Academic journal article Journal of Marriage and Family

Interparental Incongruence in Differential Treatment of Adolescent Siblings: Links with Marital Quality

Academic journal article Journal of Marriage and Family

Interparental Incongruence in Differential Treatment of Adolescent Siblings: Links with Marital Quality

Article excerpt

This study examined longitudinal links between incongruence in mothers' versus fathers' differential treatment of adolescent-age siblings and parents' marital quality. Multilevel models including 200 families, over four waves, spaced across 6 years tested whether youth perceptions of incongruence in differential intimacy and conflict predicted trajectories of mothers' and fathers' reports of marital conflict and satisfaction and vice versa. Analyses showed that changes in interparental incongruence covaried longitudinally with changes in marital quality and that these linkages became stronger over time. These results extend previous cross-sectional research with younger children and are consistent with theories regarding family alliances and coparenting. Discussion focuses on the reciprocal relations between incongruence in parenting and marital quality as an important aspect of family systems.

Key Words: adolescence, family systems, marital quality, parental differential treatment, siblings.

The significance of the nonshared environment for individual differences in development (Dunn & Plomin, 1990) has directed attention to parents' differential treatment of siblings, and a body of work has linked differential treatment to youth adjustment and both sibling and parent-offspring relationships (e.g., Brody, Stoneman, & McCoy, 1992; Dünn, Stocker, & Plomin, 1990). Most studies of differential treatment have focused on mothers or examined mothers' and fathers' differential treatment as independent dynamics, but some work suggests that within-family patterns of mothers' and fathers' differential treatment may have important implications for youth (Crouler, McHale, & Tucker, 1999; McHale, Crouter, McGuire, & Updegraff, 1995; Veiling, 1997; Veiling & Elins, 1998). Grounded in a family systems framework, the current study advanced research in this area by examining the longitudinal associations between congruence and incongruence in mother-offspring versus father-offspring relationships and both parents' perceptions of marital quality.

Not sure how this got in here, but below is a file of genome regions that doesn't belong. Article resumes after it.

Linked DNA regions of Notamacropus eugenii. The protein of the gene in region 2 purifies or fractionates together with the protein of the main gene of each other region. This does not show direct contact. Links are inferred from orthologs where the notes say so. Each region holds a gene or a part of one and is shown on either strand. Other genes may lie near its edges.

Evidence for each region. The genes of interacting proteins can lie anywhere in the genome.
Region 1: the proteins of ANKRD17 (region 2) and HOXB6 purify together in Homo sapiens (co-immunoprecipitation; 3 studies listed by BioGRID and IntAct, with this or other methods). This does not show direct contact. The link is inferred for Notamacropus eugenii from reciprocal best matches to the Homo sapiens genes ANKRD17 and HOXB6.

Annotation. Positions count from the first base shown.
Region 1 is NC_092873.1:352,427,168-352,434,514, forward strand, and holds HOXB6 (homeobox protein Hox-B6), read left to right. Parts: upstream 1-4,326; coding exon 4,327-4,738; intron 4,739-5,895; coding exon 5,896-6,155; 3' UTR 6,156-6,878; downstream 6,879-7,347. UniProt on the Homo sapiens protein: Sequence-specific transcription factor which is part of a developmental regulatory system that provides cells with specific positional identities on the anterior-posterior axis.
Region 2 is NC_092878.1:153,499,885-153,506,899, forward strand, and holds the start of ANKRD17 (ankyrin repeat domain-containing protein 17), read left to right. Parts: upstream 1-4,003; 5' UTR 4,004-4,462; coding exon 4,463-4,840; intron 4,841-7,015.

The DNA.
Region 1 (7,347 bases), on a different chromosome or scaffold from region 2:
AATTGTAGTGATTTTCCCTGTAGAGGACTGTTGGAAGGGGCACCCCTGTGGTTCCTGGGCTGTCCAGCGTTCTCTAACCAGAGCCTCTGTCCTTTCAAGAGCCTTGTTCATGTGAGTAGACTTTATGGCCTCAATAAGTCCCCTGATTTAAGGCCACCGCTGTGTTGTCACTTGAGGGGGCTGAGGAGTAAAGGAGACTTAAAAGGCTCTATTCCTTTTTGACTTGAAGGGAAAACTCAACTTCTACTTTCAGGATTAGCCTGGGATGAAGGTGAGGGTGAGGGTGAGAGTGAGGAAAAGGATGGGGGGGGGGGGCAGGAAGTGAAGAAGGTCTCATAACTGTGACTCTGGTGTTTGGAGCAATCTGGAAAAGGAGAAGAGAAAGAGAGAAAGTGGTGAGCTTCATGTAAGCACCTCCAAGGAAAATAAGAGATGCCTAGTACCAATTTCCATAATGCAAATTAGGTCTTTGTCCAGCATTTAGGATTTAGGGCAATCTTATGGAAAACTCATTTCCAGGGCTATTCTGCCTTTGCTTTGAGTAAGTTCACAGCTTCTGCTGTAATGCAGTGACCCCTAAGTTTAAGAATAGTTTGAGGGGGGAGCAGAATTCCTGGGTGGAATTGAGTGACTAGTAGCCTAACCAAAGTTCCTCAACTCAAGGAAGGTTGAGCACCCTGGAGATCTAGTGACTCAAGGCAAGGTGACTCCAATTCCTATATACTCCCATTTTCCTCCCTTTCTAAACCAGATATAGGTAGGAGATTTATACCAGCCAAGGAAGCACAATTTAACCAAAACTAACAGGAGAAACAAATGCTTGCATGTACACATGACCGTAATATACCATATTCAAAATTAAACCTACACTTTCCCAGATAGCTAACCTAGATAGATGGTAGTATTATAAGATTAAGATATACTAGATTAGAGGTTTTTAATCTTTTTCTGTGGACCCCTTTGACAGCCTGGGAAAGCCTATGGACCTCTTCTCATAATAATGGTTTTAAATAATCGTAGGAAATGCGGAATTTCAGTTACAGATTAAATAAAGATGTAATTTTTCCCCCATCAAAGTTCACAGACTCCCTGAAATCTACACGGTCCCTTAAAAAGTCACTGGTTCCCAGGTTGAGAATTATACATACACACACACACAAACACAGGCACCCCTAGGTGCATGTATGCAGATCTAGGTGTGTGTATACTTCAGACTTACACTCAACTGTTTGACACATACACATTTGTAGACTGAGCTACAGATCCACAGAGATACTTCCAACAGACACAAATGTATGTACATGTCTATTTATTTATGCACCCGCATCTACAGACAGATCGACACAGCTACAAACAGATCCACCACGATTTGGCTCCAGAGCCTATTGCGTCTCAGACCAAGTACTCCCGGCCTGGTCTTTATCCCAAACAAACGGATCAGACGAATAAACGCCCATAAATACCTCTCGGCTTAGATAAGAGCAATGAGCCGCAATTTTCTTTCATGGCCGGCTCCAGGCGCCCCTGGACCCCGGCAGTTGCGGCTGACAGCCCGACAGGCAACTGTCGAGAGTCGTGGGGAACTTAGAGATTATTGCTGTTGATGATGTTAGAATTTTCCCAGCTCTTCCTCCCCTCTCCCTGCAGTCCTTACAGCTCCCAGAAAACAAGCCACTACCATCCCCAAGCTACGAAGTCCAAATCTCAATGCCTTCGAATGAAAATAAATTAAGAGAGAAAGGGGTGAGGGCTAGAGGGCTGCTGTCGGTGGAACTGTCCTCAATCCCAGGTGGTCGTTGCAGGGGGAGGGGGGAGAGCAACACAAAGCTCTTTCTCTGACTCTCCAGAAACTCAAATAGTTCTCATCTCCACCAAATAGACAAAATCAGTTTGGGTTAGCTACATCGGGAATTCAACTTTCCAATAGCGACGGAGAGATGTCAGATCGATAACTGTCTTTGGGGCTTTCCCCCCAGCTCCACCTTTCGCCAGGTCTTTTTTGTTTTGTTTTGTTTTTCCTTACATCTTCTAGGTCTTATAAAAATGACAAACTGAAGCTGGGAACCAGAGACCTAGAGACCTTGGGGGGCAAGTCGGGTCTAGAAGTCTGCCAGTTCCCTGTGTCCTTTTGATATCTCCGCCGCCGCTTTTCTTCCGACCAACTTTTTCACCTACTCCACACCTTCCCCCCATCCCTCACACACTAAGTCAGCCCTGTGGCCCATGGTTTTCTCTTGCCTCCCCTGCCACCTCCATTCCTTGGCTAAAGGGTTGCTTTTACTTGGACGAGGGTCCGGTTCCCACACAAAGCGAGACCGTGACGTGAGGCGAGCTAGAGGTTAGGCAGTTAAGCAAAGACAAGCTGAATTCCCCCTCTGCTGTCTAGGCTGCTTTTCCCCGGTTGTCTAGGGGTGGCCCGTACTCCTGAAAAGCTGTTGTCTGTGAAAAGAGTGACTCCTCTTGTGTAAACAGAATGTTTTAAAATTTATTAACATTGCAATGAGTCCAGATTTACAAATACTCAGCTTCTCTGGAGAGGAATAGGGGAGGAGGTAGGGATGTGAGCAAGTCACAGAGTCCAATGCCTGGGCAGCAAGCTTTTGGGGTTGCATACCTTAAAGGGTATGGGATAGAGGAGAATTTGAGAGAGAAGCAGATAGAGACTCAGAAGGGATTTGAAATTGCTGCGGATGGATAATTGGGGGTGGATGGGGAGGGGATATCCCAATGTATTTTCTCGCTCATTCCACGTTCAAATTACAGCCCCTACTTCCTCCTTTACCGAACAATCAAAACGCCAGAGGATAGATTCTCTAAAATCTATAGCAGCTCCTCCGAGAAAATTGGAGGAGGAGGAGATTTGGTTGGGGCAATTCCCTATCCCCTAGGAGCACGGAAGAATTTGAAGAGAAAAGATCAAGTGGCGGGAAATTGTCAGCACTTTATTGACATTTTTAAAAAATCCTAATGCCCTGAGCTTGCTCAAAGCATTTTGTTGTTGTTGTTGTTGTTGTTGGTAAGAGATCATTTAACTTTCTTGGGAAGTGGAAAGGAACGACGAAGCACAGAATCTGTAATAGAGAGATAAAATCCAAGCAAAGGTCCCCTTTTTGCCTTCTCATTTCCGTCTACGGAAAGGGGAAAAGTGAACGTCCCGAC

Incongruence in Parental Differential Treatment: A Family-Level Construct

According to a family systems framework, fami lies can best be understood as complex integrated units that include individuals with different needs and perspectives (Cox & Paley, 1997; Minuchin, 1985). One tenet of family systems theory is that processes operating at a family level cannot be reduced to individual or even dyadic phenomena (Minuchin; O'Connor, Hetherington, & Reiss, 1998). Rather than making inferences about family functioning based on information about a single individual or dyad in a family, family systems researchers are faced with the challenge of operationalizing and studying family-level constructs. A second principle of family systems theory is that families are composed of subsystems (e.g., marital, parent-child, sibling) that are interrelated (Cox & Paley; Minuchin; O'Connor et al.); understanding of one subsystem is incomplete if processes operating in other subsystems are not considered. Finally, as systems, families self-stabilize and self-organize in response to external and internal forces (Cox & Paley; Minuchin). Consequently, transition points may provide insight into systemic family processes. Together these tenets suggest that, rather than focusing only on between-family differences, it is essential to study within-family phenomena, both in terms of distinct experiences of family members and change within families over time, in order to understand how families operate. Unfortunately, as a result of limited research designs and statistical methods, few studies have done this.

The construct of interparental patterns of differential treatment incorporates information about multiple family subsystems: mother-child relationships with two different offspring, father-child relationships with two offspring, and marital dynamics. …

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